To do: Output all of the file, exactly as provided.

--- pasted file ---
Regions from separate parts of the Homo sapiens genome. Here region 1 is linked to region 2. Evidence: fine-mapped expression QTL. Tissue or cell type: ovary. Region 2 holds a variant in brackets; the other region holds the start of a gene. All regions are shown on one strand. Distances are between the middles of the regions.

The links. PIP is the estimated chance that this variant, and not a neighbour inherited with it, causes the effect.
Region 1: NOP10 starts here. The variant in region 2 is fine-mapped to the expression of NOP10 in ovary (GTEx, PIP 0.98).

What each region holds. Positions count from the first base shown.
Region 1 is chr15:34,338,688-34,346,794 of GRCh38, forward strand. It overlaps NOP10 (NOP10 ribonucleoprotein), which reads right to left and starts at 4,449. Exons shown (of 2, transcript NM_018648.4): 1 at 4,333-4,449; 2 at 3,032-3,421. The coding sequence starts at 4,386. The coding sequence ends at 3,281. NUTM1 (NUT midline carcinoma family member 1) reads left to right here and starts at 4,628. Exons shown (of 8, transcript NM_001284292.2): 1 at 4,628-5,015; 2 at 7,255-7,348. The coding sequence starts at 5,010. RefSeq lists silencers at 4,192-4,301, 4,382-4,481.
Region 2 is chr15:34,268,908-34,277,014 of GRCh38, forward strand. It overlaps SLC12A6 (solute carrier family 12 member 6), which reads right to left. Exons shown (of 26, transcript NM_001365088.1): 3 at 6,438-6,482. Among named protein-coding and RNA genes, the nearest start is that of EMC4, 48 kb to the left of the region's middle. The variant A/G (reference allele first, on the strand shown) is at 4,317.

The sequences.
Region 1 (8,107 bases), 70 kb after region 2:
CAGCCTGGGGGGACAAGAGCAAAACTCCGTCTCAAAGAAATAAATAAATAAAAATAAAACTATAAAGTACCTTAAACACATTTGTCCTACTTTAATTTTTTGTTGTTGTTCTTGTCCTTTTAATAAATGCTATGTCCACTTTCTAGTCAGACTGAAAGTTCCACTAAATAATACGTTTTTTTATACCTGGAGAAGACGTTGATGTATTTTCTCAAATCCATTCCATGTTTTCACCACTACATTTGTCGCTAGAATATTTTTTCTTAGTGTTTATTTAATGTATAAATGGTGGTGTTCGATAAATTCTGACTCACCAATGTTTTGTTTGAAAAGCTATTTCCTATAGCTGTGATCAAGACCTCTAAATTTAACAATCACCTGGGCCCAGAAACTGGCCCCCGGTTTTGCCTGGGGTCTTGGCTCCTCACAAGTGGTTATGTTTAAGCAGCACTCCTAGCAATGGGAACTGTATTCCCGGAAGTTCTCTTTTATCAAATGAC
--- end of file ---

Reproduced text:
Regions from separate parts of the Homo sapiens genome. Here region 1 is linked to region 2. Evidence: fine-mapped expression QTL. Tissue or cell type: ovary. Region 2 holds a variant in brackets; the other region holds the start of a gene. All regions are shown on one strand. Distances are between the middles of the regions.

The links. PIP is the estimated chance that this variant, and not a neighbour inherited with it, causes the effect.
Region 1: NOP10 starts here. The variant in region 2 is fine-mapped to the expression of NOP10 in ovary (GTEx, PIP 0.98).

What each region holds. Positions count from the first base shown.
Region 1 is chr15:34,338,688-34,346,794 of GRCh38, forward strand. It overlaps NOP10 (NOP10 ribonucleoprotein), which reads right to left and starts at 4,449. Exons shown (of 2, transcript NM_018648.4): 1 at 4,333-4,449; 2 at 3,032-3,421. The coding sequence starts at 4,386. The coding sequence ends at 3,281. NUTM1 (NUT midline carcinoma family member 1) reads left to right here and starts at 4,628. Exons shown (of 8, transcript NM_001284292.2): 1 at 4,628-5,015; 2 at 7,255-7,348. The coding sequence starts at 5,010. RefSeq lists silencers at 4,192-4,301, 4,382-4,481.
Region 2 is chr15:34,268,908-34,277,014 of GRCh38, forward strand. It overlaps SLC12A6 (solute carrier family 12 member 6), which reads right to left. Exons shown (of 26, transcript NM_001365088.1): 3 at 6,438-6,482. Among named protein-coding and RNA genes, the nearest start is that of EMC4, 48 kb to the left of the region's middle. The variant A/G (reference allele first, on the strand shown) is at 4,317.

The sequences.
Region 1 (8,107 bases), 70 kb after region 2:
CAGCCTGGGGGGACAAGAGCAAAACTCCGTCTCAAAGAAATAAATAAATAAAAATAAAACTATAAAGTACCTTAAACACATTTGTCCTACTTTAATTTTTTGTTGTTGTTCTTGTCCTTTTAATAAATGCTATGTCCACTTTCTAGTCAGACTGAAAGTTCCACTAAATAATACGTTTTTTTATACCTGGAGAAGACGTTGATGTATTTTCTCAAATCCATTCCATGTTTTCACCACTACATTTGTCGCTAGAATATTTTTTCTTAGTGTTTATTTAATGTATAAATGGTGGTGTTCGATAAATTCTGACTCACCAATGTTTTGTTTGAAAAGCTATTTCCTATAGCTGTGATCAAGACCTCTAAATTTAACAATCACCTGGGCCCAGAAACTGGCCCCCGGTTTTGCCTGGGGTCTTGGCTCCTCACAAGTGGTTATGTTTAAGCAGCACTCCTAGCAATGGGAACTGTATTCCCGGAAGTTCTCTTTTATCAAATGAC